Date of Award

Spring 2016

Document Type

Thesis

Degree Name

Master of Science in Biomedical Engineering - (M.S.)

Department

Biomedical Engineering

First Advisor

Michael Jaffe

Second Advisor

William Corson Hunter

Third Advisor

Treena Livingston Arinzeh

Abstract

Hospital related infections generally result from the combined effect of preexisting bacteria on the patient and invasive devices. This demonstrates the significance in improving these medical devices to increase the quality of life of the patients that require them. This study will attempt to evaluate the antibacterial efficacy of nanocopper particles and an electrical stimulus for the usage in medical device development and the hospital environment.

For devices such as catheters, infections typically result from bacteria entering the body from the outside. This is accomplished by bacteria attaching themselves to the exterior of the device and producing biofilm which allows them to enter the body and cause an infection.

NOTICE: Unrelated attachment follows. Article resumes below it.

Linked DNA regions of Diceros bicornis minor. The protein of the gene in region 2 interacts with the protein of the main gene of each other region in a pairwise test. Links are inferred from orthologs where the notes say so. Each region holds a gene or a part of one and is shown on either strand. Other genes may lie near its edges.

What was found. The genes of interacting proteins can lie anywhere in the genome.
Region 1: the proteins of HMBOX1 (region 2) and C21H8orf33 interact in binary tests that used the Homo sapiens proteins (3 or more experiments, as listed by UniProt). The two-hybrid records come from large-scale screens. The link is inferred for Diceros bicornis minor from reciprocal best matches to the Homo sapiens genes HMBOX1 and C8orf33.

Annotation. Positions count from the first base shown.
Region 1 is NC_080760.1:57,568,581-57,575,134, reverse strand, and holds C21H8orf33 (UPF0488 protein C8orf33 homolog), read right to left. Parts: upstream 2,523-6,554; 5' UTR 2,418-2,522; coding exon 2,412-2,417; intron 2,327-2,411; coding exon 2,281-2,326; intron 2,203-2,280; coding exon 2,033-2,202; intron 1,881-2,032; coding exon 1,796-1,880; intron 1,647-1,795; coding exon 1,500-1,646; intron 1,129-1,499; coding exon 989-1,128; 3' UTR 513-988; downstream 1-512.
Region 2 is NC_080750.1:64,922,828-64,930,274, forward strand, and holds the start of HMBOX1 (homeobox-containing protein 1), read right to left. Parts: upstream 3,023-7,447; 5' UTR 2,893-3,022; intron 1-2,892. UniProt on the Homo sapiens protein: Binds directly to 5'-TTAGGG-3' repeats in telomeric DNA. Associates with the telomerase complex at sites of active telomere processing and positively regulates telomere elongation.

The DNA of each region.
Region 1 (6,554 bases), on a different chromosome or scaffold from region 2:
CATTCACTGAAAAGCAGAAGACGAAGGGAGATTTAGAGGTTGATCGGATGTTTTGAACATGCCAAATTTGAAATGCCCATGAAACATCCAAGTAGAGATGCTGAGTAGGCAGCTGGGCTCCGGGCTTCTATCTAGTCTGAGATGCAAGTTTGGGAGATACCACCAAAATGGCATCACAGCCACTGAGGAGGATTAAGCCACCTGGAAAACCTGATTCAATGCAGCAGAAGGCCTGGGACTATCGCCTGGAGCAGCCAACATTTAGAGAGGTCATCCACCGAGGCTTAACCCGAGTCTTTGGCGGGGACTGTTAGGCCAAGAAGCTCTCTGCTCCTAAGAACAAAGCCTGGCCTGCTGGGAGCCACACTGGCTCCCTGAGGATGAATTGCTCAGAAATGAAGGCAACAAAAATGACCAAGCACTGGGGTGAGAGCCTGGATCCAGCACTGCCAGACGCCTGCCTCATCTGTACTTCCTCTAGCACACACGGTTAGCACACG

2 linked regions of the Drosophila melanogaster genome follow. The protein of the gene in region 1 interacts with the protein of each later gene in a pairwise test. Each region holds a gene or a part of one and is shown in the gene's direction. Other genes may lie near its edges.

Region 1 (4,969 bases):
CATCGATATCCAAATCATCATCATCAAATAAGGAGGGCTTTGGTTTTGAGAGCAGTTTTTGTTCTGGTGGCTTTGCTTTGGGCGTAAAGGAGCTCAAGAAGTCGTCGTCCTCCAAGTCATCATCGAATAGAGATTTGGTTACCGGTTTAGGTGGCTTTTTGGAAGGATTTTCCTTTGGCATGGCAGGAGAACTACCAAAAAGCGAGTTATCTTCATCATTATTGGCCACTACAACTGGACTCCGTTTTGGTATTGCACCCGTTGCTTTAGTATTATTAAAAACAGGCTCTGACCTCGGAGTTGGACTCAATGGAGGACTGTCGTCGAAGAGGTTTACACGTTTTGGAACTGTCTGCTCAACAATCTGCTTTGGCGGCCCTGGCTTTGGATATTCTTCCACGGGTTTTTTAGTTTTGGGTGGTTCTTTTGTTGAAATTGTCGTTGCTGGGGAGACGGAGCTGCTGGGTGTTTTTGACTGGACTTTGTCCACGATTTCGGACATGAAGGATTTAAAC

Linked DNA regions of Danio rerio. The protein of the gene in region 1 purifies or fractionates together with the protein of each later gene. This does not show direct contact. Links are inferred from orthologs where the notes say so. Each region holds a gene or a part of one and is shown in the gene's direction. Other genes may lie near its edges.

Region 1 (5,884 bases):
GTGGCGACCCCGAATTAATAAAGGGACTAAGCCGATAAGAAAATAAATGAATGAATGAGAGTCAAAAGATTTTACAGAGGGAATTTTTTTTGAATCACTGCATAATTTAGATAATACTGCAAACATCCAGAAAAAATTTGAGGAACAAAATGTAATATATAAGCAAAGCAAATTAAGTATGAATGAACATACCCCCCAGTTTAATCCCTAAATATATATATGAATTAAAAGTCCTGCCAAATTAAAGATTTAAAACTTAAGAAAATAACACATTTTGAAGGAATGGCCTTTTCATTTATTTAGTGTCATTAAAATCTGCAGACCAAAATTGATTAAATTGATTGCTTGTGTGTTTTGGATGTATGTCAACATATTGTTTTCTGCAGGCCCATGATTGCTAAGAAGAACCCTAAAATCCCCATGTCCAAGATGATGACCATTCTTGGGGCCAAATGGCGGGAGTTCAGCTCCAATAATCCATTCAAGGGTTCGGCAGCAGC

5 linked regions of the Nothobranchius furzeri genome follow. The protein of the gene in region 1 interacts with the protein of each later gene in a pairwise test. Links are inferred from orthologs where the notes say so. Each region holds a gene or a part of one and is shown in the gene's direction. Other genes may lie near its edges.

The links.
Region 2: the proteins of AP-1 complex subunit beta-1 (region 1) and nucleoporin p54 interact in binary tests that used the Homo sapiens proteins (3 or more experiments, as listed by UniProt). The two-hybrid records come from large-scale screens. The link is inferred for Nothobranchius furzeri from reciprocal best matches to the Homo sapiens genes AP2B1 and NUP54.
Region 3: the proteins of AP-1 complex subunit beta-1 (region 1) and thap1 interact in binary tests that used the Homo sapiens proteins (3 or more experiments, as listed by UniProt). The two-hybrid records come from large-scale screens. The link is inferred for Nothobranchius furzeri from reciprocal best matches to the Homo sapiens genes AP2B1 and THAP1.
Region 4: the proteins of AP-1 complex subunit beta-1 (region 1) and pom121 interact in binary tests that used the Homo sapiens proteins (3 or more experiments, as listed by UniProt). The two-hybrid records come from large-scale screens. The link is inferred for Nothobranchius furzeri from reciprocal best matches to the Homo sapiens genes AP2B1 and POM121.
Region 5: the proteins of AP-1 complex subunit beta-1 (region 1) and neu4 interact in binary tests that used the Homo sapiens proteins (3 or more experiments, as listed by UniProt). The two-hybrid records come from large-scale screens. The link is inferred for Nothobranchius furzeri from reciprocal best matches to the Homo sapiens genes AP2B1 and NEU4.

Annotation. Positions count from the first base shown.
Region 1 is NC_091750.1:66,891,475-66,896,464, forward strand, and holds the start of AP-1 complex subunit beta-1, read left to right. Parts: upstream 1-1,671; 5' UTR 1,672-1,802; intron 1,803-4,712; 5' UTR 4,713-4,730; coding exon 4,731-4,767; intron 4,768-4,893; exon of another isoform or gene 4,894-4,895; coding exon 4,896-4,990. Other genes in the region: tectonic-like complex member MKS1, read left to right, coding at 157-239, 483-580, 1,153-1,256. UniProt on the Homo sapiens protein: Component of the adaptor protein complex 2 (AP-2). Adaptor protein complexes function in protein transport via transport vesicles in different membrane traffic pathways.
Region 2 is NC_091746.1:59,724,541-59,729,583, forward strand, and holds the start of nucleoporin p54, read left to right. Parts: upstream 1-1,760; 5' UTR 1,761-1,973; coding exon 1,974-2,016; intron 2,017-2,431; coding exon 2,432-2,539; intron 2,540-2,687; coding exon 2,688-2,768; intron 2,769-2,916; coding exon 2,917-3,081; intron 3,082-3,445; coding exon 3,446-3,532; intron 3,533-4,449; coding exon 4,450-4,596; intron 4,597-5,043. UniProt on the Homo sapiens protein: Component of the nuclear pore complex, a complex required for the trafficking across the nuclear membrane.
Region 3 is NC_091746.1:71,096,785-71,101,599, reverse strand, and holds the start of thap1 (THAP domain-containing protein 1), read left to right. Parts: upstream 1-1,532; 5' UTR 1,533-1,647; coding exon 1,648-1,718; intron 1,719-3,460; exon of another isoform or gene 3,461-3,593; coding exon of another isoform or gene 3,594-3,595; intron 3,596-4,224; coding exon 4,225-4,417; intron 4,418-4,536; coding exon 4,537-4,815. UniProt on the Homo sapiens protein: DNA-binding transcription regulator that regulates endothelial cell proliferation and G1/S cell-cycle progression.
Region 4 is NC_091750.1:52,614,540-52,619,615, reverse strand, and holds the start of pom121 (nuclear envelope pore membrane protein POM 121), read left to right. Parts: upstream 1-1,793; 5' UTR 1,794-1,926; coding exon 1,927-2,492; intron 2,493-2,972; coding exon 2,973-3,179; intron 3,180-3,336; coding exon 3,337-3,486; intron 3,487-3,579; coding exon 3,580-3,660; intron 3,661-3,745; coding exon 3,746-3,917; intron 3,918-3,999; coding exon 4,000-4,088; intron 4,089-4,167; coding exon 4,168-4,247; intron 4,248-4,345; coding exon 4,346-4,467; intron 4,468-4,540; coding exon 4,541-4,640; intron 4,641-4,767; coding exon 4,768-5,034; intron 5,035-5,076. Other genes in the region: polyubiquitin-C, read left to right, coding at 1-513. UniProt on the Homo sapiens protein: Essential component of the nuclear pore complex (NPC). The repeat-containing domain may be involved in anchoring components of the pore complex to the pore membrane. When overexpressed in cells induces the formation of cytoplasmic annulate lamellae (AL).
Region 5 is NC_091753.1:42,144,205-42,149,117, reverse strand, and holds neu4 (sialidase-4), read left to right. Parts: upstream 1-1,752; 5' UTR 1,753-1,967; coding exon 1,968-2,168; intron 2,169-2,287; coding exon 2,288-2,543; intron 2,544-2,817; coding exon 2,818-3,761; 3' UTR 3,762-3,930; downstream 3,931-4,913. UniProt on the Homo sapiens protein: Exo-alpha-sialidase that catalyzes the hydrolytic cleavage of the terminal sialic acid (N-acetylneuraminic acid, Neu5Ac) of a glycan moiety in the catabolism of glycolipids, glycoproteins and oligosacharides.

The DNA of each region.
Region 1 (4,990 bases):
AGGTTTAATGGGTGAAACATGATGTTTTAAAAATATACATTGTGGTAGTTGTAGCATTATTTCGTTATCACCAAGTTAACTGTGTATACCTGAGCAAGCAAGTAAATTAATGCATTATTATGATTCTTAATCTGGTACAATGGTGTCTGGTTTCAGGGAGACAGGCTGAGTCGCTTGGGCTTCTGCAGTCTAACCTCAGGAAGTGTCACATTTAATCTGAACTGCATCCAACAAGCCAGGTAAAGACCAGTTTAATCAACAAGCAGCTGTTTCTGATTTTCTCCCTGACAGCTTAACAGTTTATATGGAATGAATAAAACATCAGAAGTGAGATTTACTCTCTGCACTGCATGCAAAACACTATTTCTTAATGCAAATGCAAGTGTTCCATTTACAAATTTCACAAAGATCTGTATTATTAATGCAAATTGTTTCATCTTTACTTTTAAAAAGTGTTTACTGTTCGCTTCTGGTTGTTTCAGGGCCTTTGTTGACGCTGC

The first and second studies positively demonstrate that the nanocopper and electrical stimulus work well in creating inhibition zones. However, the third test which focuses primarily on biofilm prevention presents negative results. In fact, it appears that the nanocopper has no effect on biofilm growth at all. The reasons for these mixed results could be due to a variety of reasons. For instance, when adding small particles to a very viscous solution, ensuring thorough dispersion proves very difficult without the proper tools which may have influenced the observed discrepancies. Another, possible conclusion could be due to the variability of thickness of the samples which can contribute to the high standard deviations. The results of this thesis indicate that with the proper materials and preparation, the application of nanocopper and direct current can potentially be applied towards the development of medical devices.

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